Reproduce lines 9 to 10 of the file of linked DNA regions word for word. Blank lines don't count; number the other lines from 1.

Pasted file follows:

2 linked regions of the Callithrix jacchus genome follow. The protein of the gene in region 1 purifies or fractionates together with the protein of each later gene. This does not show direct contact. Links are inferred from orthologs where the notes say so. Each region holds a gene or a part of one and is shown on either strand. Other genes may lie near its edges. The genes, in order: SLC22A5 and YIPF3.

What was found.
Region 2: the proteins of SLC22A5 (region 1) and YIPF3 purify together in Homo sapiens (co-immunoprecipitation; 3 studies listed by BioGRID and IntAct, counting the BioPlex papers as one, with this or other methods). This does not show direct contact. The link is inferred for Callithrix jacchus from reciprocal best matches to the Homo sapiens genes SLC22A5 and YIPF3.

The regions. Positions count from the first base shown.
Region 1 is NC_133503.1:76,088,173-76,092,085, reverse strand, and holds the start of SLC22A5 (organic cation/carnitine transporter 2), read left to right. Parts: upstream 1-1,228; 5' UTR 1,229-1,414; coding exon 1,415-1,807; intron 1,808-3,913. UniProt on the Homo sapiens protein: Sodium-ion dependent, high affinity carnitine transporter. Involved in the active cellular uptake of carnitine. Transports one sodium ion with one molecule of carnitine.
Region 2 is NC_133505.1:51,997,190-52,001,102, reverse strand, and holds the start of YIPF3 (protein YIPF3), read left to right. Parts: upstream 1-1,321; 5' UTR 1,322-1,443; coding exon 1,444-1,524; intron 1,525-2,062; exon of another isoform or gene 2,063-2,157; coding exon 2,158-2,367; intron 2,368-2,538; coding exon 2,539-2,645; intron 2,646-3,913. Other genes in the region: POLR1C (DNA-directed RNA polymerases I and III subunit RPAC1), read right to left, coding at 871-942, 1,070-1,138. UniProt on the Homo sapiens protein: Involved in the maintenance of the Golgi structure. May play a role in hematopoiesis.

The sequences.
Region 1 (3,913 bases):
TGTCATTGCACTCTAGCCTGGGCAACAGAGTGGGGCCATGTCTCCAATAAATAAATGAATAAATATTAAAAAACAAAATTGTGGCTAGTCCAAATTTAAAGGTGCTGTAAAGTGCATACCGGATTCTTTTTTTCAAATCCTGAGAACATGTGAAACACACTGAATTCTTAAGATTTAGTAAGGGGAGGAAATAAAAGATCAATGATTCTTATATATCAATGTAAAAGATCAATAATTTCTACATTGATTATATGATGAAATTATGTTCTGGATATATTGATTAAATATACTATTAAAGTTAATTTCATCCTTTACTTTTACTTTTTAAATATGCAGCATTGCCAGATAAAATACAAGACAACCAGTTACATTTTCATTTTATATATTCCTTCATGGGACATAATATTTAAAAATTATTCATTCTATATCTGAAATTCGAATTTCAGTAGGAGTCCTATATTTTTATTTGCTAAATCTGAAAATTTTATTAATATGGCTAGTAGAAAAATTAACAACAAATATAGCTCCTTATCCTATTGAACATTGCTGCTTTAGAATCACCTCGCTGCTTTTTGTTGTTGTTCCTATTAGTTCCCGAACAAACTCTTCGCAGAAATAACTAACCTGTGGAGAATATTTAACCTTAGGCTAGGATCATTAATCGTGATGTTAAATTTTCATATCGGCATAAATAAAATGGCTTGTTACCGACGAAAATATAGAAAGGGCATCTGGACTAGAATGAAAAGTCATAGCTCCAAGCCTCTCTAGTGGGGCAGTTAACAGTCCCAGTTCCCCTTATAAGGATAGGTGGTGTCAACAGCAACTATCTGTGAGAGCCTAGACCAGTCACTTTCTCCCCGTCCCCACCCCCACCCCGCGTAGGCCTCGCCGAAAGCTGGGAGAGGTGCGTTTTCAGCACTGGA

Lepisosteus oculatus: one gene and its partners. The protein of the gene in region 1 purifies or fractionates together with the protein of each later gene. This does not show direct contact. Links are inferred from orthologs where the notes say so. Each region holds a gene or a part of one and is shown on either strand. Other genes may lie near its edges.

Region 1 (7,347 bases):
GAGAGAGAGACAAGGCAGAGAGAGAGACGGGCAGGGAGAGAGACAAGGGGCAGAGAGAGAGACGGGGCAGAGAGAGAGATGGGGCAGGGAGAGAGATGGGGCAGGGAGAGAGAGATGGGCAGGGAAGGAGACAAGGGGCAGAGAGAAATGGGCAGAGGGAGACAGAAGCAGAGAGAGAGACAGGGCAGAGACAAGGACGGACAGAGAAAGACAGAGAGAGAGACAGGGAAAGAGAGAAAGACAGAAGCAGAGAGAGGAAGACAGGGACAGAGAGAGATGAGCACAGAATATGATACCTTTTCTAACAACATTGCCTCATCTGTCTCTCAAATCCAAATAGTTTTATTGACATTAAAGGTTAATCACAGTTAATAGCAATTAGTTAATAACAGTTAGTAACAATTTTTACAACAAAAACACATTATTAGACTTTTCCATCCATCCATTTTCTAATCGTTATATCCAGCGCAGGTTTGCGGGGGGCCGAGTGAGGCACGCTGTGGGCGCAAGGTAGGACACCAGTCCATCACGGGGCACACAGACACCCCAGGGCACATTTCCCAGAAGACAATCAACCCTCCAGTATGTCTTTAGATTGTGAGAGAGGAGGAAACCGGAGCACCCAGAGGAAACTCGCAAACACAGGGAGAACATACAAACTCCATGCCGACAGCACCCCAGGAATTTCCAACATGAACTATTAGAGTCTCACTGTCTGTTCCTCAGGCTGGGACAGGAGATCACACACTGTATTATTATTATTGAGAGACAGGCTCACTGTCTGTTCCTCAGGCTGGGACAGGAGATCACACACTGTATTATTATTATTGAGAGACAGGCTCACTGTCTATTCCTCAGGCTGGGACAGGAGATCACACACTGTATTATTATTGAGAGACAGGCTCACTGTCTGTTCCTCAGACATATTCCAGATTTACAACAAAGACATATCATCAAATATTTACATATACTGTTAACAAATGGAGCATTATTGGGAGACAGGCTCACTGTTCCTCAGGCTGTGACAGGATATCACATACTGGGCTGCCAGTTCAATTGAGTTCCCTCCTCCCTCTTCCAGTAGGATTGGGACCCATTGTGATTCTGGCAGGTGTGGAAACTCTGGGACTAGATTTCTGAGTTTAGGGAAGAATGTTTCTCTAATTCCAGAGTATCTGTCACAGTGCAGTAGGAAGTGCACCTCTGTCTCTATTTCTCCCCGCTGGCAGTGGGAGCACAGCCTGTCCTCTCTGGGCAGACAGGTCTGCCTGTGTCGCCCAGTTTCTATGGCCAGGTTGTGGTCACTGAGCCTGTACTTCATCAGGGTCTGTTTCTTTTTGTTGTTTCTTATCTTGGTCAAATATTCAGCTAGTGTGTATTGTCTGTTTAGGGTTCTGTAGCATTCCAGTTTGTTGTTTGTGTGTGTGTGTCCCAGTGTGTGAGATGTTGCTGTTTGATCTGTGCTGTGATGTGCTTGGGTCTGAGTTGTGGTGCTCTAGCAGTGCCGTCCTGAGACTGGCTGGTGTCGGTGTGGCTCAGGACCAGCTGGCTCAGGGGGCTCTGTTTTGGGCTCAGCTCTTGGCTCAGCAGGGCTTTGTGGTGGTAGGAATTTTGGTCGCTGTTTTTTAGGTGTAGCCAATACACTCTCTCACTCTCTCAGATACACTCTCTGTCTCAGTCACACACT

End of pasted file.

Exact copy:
TGTCATTGCACTCTAGCCTGGGCAACAGAGTGGGGCCATGTCTCCAATAAATAAATGAATAAATATTAAAAAACAAAATTGTGGCTAGTCCAAATTTAAAGGTGCTGTAAAGTGCATACCGGATTCTTTTTTTCAAATCCTGAGAACATGTGAAACACACTGAATTCTTAAGATTTAGTAAGGGGAGGAAATAAAAGATCAATGATTCTTATATATCAATGTAAAAGATCAATAATTTCTACATTGATTATATGATGAAATTATGTTCTGGATATATTGATTAAATATACTATTAAAGTTAATTTCATCCTTTACTTTTACTTTTTAAATATGCAGCATTGCCAGATAAAATACAAGACAACCAGTTACATTTTCATTTTATATATTCCTTCATGGGACATAATATTTAAAAATTATTCATTCTATATCTGAAATTCGAATTTCAGTAGGAGTCCTATATTTTTATTTGCTAAATCTGAAAATTTTATTAATATGGCTAGTAGAAAAATTAACAACAAATATAGCTCCTTATCCTATTGAACATTGCTGCTTTAGAATCACCTCGCTGCTTTTTGTTGTTGTTCCTATTAGTTCCCGAACAAACTCTTCGCAGAAATAACTAACCTGTGGAGAATATTTAACCTTAGGCTAGGATCATTAATCGTGATGTTAAATTTTCATATCGGCATAAATAAAATGGCTTGTTACCGACGAAAATATAGAAAGGGCATCTGGACTAGAATGAAAAGTCATAGCTCCAAGCCTCTCTAGTGGGGCAGTTAACAGTCCCAGTTCCCCTTATAAGGATAGGTGGTGTCAACAGCAACTATCTGTGAGAGCCTAGACCAGTCACTTTCTCCCCGTCCCCACCCCCACCCCGCGTAGGCCTCGCCGAAAGCTGGGAGAGGTGCGTTTTCAGCACTGGA

Lepisosteus oculatus: one gene and its partners. The protein of the gene in region 1 purifies or fractionates together with the protein of each later gene. This does not show direct contact. Links are inferred from orthologs where the notes say so. Each region holds a gene or a part of one and is shown on either strand. Other genes may lie near its edges.